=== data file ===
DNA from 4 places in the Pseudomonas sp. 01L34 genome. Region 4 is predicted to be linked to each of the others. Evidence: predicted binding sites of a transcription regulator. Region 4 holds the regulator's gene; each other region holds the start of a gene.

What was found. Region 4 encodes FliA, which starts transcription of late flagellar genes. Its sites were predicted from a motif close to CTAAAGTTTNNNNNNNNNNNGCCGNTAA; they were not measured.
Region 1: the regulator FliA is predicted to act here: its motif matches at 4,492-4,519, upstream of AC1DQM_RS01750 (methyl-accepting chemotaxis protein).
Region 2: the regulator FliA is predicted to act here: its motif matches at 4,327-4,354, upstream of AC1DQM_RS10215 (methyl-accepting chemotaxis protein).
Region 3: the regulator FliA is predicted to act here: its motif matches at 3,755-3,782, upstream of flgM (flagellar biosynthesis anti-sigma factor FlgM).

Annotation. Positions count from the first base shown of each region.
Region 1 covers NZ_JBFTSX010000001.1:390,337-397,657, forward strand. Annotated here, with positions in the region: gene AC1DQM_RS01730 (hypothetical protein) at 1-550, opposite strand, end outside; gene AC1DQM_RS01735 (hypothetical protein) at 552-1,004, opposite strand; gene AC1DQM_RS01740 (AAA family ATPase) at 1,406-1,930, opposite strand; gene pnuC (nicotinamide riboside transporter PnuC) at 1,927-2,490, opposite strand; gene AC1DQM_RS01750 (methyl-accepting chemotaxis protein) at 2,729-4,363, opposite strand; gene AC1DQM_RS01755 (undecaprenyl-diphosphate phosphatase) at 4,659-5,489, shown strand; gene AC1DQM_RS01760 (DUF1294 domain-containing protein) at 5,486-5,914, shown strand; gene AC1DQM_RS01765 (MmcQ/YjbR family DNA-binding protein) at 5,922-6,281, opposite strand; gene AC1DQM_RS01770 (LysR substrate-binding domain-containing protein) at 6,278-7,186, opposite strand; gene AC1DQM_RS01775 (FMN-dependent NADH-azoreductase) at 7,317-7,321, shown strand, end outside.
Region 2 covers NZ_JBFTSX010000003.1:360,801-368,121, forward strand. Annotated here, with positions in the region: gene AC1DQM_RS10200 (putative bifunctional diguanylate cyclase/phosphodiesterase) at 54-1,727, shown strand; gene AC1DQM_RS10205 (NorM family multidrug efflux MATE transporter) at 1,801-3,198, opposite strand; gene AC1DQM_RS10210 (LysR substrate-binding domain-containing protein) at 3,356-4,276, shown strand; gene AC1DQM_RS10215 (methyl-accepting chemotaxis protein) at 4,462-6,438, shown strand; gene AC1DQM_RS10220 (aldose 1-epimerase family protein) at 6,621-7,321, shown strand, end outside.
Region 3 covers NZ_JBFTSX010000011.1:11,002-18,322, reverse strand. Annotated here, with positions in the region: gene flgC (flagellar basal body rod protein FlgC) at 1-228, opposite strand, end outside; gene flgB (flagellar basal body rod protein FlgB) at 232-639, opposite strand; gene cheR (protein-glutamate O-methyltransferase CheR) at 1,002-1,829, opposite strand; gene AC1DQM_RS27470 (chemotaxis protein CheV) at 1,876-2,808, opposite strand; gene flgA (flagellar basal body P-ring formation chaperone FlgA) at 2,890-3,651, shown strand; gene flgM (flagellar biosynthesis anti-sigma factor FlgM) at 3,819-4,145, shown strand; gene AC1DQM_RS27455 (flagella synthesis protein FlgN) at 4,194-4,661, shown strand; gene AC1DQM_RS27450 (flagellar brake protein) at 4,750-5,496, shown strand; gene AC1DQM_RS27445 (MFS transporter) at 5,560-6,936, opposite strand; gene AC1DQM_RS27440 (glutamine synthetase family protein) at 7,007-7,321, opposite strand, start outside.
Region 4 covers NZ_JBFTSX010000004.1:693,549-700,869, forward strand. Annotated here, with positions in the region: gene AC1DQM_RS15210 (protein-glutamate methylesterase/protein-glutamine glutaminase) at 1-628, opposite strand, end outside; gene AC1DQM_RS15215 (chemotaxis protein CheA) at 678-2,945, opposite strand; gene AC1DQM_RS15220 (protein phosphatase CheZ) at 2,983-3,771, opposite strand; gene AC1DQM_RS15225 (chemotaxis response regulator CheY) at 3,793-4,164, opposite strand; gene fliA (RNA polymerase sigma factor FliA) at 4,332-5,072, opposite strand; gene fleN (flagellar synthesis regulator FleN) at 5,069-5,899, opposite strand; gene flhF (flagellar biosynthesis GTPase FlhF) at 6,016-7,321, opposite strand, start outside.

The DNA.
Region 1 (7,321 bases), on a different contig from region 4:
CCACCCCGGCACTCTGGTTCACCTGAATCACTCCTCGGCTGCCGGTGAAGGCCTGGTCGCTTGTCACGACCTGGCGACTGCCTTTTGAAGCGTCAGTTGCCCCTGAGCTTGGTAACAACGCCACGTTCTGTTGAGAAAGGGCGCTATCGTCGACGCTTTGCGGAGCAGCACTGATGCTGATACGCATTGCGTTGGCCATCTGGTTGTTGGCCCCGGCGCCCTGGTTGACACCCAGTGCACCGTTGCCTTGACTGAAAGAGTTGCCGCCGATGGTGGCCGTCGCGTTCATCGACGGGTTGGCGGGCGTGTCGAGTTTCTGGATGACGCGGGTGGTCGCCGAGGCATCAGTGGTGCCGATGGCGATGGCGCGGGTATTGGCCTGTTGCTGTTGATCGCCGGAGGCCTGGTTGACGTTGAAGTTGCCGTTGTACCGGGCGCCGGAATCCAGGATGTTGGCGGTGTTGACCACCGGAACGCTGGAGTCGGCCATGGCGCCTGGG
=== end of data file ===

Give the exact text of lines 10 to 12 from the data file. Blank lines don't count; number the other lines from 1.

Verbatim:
Region 4 covers NZ_JBFTSX010000004.1:693,549-700,869, forward strand. Annotated here, with positions in the region: gene AC1DQM_RS15210 (protein-glutamate methylesterase/protein-glutamine glutaminase) at 1-628, opposite strand, end outside; gene AC1DQM_RS15215 (chemotaxis protein CheA) at 678-2,945, opposite strand; gene AC1DQM_RS15220 (protein phosphatase CheZ) at 2,983-3,771, opposite strand; gene AC1DQM_RS15225 (chemotaxis response regulator CheY) at 3,793-4,164, opposite strand; gene fliA (RNA polymerase sigma factor FliA) at 4,332-5,072, opposite strand; gene fleN (flagellar synthesis regulator FleN) at 5,069-5,899, opposite strand; gene flhF (flagellar biosynthesis GTPase FlhF) at 6,016-7,321, opposite strand, start outside.

The DNA.
Region 1 (7,321 bases), on a different contig from region 4: